Now, i'm going to say right out - the subject i'm about to rant on is highly controversial. The field of digital audio is much too polluted with ghost stories, common misconceptions and outright bullshit. I am also going to say right out that by no means i am an expert in that field, and by no means i assume that i can't be wrong. However, i am in such a position of having knowledge and view of things from a number of perspectives.
The following article is a collection of musings based on this article by Roger Nichols and this piece by John Vestman.
With all due respect guys, for the most part this is complete bullshit.
First, let's take a look at Vestman's piece. Leaving jitter issues aside for a moment, this guy seems to genuinely believe that 1-to-1 perfect copy of the file is somehow not identical to the source? Moreover, i would say that in the digital domain there is no such thing as "original file" and "a copy" - they are identical! They are both original! They can't be different because it is the same file, they are effectively the same data, down to the last fucking bit!
I can understand why this shit even comes to their heads. These guys are audio engineers. They are used to analog, they are used to physical, they are used to how things work in real world. They are used to the fact that two pieces of the same hardware can be different, they are used to the fact that two copies of vinyl are not necessarily identical, hell, they are even used to the fact that digital copy from a digital tape might not be the same as the source.
However, guess what, these things, while they might be operating in the digital domain, in fact are analog. The digital tape is analog media, modified to hold digital data. CD's are not analog media. Hard drives are not analog media. They are digital media. And while it is possible for digital copy of analog tape to be different from the original, it is not possible for digital copy of digital media being different from the original. The copy is either identical, or it is not a copy. This is what audio engineers usually don't know, and this is exactly what we, programmers, do know. We programmed the thing, goddammit, we know it is perfect, because in binary world it is either perfect or it does not work.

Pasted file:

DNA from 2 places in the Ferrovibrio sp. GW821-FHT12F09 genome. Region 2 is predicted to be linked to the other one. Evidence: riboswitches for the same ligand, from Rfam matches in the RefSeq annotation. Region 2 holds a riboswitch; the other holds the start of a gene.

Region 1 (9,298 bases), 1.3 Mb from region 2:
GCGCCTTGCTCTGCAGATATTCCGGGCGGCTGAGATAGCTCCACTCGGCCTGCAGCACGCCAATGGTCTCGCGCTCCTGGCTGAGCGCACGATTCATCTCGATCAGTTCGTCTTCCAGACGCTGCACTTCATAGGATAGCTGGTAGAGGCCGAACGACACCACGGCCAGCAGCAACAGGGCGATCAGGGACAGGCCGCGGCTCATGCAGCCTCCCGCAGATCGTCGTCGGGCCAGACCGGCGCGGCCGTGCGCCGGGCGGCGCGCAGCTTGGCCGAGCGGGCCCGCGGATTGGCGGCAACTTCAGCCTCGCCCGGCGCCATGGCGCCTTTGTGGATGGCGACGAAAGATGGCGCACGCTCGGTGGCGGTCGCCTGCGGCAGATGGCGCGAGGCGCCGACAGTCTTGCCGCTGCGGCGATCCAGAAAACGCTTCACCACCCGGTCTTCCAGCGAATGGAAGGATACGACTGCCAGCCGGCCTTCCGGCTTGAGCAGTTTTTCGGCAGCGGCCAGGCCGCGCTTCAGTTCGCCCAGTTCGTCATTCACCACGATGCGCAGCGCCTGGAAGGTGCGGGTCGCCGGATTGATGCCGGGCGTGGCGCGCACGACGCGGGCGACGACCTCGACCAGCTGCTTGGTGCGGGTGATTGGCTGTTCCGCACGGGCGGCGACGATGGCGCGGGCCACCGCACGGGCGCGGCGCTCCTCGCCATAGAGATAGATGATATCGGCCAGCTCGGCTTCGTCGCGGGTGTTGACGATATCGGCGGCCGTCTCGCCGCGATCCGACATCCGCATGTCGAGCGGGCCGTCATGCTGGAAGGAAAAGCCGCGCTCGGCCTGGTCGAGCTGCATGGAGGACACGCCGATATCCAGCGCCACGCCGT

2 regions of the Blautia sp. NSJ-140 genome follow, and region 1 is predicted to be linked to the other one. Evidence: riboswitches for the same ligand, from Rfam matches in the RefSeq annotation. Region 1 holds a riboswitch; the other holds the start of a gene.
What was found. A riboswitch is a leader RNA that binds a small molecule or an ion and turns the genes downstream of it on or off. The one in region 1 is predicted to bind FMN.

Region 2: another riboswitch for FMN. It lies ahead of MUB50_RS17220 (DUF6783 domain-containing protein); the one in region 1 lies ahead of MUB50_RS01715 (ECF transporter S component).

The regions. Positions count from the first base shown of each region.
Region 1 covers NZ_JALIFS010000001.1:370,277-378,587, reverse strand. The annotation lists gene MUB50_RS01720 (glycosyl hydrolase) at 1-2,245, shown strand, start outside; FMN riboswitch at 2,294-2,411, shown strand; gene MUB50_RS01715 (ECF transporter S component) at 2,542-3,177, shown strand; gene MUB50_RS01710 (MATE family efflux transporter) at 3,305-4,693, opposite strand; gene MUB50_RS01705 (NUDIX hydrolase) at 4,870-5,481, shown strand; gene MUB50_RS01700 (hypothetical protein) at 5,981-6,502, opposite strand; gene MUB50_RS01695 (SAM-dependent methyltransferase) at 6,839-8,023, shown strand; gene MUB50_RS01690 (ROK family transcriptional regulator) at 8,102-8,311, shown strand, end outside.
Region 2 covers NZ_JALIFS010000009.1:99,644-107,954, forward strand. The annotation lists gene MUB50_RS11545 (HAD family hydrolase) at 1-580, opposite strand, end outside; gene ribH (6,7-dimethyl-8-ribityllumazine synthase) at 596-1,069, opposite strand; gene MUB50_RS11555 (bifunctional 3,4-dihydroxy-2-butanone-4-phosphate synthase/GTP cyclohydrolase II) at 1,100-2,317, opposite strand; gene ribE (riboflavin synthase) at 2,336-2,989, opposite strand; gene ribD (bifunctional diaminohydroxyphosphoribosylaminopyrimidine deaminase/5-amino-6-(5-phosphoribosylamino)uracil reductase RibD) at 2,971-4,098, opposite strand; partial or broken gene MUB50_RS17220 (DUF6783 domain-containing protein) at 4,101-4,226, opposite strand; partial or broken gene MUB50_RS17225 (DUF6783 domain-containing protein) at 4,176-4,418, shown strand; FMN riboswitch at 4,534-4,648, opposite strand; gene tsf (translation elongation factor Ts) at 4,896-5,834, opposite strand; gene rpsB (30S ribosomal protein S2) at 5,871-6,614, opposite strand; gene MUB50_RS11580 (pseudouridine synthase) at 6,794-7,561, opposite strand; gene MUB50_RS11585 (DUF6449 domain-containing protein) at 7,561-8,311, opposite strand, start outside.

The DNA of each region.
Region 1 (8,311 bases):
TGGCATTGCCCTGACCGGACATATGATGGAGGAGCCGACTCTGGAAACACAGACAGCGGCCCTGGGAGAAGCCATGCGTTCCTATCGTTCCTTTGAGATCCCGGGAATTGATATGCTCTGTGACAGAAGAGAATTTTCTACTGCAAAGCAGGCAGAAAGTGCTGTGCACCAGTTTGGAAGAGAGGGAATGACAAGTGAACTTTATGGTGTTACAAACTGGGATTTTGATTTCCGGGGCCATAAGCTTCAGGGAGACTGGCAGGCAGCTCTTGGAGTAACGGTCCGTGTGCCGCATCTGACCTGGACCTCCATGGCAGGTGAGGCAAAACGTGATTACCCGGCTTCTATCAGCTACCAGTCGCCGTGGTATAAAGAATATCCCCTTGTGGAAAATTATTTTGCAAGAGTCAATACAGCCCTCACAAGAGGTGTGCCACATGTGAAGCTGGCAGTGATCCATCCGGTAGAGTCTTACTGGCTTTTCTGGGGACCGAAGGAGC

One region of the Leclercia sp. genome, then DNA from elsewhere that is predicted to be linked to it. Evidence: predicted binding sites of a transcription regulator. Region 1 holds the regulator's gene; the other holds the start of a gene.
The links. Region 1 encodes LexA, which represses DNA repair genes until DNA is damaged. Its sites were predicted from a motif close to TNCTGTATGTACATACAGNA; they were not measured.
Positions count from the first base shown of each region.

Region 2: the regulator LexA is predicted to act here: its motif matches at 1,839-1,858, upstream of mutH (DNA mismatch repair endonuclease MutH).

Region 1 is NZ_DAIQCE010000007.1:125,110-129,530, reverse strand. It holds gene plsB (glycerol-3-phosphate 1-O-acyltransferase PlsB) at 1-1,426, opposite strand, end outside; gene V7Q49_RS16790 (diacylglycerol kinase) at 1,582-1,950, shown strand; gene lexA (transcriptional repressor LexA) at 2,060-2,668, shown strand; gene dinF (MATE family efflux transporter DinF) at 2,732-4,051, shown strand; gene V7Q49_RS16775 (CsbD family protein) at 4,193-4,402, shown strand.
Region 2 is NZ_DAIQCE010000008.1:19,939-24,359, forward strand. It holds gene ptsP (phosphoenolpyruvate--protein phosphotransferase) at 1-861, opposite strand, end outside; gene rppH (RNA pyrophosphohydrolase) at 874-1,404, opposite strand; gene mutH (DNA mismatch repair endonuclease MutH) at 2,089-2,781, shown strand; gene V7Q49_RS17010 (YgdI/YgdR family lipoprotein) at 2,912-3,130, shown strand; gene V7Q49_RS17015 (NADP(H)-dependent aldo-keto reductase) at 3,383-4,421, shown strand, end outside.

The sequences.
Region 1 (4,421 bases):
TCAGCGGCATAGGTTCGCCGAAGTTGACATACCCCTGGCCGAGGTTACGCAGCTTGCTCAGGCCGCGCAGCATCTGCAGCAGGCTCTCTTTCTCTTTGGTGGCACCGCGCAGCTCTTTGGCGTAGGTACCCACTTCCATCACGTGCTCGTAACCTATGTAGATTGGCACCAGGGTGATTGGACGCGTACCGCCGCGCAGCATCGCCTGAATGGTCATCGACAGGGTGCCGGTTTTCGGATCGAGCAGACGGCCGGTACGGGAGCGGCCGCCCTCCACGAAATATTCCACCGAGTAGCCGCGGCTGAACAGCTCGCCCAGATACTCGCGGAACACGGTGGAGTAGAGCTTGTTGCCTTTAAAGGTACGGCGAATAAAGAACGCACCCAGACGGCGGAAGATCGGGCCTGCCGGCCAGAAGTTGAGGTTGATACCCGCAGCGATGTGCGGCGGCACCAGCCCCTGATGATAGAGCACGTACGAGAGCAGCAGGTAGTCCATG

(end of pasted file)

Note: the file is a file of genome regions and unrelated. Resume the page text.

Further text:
I might agree that playing the same data from different source (IDE harddrive, FW harddrive, CD) could sound different, but this has nothing to do with the media. It might have something to do with the noise of CD player, or different head position during listening (comb filtering effect), or maybe speakers picking up different noises from wires, but it is certainly not the media itself. No CDR's can have "